Central America: Bad Luck With The Good
The turquoise blue waters surrounding the cayes of Belize gave us a chance to flex our paddles before we jumped back into the Scenic. Heading west towards the more temperate area of the Maya Mountains, we visited sacred caves and took sandy tracks to ancient cities. Crossing the border into Guatemala, the condition of the roads was our harbinger of things to come...
We were about to cross into Belize from Mexico, and we decided to withdraw some cash-just to be on the safe side.
The man was waiting for us as we came out of the bank, perspiration dripping from under his baseball cap. He looked desperate and on the verge of a breakdown. He greeted us timidly as we approach the Scenic. "Is this your car?" he asked, and upon our positive answer he let out a huge sigh of relief.
"Thank goodness. I saw the car and I was hoping the owners would be foreigners. You see, I need assistance, I don't speak Spanish, and well, I am plain frantic. I have just hitchhiked all the way from Escarcega, a hole if you ask me, where I had to leave my wife and two kids. We came to Mexico as a gift from my church-I am a minister in Chicago, and we were on our way to Cancun by bus, from where we were going to fly home. We changed buses in Mexico City, our luggage did not. Everything was in the luggage: Credit cards, tickets, clothes, passports. I came here in hopes that there is an office to help tourists. Do you know of any?"
We looked at each other. No.
"Well, maybe there is a church that could help?"
Yes, possibly. It was getting late, however, and most offices were closed. "Could you help me? I hate to ask, I realize travelers such as yourselves have budgets to uphold..." Oh geez. The last thing we wanted to do is give money to a stranger.
"I am out of my mind. Look, here. I will give you my wife's wedding ring as collateral. As soon as we get back to the U.S., I will put the money into your account. Please, you are my only hope. I need to get back tonight. My wife is diabetic, my kids are sick, and if I don't return, they will worry."
"Bus tickets back to Acapulco for four people," he said. "And food?," we asked. "If you could, that would be too kind." His story was too absurd not to be true. The fact that my father is a minister, and that two of my sisters are diabetic, was too much of a coincidence. Giving him a few hundred dollars, we took him to the corner, from where he hitched a ride back to his family. With tears in his eyes, he thanked us graciously, shaking our hands firmly. We felt we had done a good deed.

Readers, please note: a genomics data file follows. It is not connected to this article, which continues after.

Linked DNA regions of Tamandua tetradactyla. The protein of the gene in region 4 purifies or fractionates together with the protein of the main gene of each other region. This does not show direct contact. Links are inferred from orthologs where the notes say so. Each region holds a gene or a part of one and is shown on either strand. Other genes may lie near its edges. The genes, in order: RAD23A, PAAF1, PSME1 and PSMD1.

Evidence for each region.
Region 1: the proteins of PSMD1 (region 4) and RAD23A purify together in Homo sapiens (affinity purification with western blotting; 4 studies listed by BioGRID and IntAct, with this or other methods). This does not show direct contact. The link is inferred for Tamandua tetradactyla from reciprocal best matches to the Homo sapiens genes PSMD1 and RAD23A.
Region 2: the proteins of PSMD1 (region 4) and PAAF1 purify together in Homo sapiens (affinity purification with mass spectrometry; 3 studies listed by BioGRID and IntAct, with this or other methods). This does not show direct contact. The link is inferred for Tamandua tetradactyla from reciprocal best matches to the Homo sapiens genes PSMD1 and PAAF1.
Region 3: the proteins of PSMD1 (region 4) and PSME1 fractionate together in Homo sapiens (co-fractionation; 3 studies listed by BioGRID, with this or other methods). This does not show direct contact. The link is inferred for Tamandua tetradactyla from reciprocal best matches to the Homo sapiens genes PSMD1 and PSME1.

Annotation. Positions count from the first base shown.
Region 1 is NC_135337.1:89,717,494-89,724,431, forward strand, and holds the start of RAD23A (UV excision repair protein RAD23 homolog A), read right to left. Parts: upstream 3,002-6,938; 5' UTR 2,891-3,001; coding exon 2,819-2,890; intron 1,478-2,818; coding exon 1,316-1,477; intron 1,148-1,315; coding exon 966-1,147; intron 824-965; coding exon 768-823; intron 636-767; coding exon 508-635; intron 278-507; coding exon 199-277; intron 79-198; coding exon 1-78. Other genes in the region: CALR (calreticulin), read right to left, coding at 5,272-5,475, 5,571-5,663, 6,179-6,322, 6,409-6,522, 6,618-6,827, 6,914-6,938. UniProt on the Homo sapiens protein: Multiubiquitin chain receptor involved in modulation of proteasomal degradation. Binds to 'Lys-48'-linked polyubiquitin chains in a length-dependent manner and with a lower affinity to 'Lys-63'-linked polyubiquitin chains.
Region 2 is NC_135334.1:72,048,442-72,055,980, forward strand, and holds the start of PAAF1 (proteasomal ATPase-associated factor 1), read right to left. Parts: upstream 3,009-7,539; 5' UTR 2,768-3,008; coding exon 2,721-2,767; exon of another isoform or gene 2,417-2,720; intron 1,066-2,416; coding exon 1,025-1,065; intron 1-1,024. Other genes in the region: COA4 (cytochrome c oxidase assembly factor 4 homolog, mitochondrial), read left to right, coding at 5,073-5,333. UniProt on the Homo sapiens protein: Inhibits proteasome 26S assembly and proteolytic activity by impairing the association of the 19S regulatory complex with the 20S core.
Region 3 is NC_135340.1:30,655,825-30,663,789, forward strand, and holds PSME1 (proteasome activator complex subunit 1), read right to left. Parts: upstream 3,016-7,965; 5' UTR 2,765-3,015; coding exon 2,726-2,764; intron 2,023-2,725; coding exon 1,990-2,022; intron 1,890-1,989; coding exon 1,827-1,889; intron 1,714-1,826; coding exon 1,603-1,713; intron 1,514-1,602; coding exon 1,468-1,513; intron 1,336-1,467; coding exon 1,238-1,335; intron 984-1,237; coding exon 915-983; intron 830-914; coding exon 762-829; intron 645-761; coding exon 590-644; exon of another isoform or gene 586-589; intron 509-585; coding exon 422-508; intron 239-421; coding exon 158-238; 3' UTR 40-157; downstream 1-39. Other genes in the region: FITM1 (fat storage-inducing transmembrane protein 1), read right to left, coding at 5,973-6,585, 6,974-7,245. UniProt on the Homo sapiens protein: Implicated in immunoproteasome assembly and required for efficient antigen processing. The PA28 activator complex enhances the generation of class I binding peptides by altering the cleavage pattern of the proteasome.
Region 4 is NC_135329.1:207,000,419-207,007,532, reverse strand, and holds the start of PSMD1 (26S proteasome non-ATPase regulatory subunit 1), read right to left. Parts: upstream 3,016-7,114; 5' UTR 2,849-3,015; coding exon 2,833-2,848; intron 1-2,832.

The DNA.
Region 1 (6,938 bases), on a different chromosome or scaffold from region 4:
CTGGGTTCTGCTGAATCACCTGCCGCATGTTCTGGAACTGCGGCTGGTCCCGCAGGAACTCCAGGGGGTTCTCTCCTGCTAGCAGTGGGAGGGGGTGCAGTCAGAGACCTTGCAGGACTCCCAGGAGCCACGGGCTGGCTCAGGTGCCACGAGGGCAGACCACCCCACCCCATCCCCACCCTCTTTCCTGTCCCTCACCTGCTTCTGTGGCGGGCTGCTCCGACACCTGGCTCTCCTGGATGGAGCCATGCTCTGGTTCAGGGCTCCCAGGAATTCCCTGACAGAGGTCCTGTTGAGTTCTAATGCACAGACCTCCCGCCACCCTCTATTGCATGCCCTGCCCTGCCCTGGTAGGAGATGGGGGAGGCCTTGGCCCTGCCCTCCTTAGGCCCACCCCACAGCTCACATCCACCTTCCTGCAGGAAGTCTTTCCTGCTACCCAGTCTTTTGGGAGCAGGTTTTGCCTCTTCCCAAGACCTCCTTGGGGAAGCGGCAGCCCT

One week later, we discovered the phone number and address were fake, the ring zirconium, the money never returned. So much for border towns.
Belize is a minuscule country, approximately the size of Wales. We'd heard it is a bastion of wildlife, nature, and beauty. Driving towards Orange Walk, the second largest city (14,000 inhabitants), we imagined grove-lined streets swaying in the wind, British-colonial wooden houses reflecting the evening sun. We ended up staying in a concrete block the size of a prison cell, eating at the only restaurant that was open: Chinese.
Belize is a mix of ethnicities, the majority being Creoles, descendants of African slaves and British pirates; followed by Mestizos, mixed European and Central American heritage; the indigenous Maya; and the Garifuna, who come from South American Indian and African descent. As we soon discovered, Belize also has a rather large population of Chinese residents and the majority of shops and restaurants that are always open tend to be theirs, especially during holiday weekends.
Perhaps because of our recent dupe, or perhaps because of the recent headlines of looting and riots in the capital city, we were on edge. With the car covered in stickers, we were too conspicuous for any would-be thief, and we made our way in and out of the capital quickly. Heading to the coast to get some use out of our kayak and to enjoy the crystal-clear waters of Tobacco Caye just off the coast from Dangriga, we felt as if we'd entered a ghost town. The streets were deserted, shops closed...ah yes, the holidays. We ate Chinese noodles once again, and after dinner the streets started to come to life. The music of Punta rock, drumming with calls and responses from other drummers, filled the night air and the chatter of locals in the streets kept up a lively air. Welcome to the Caribbean!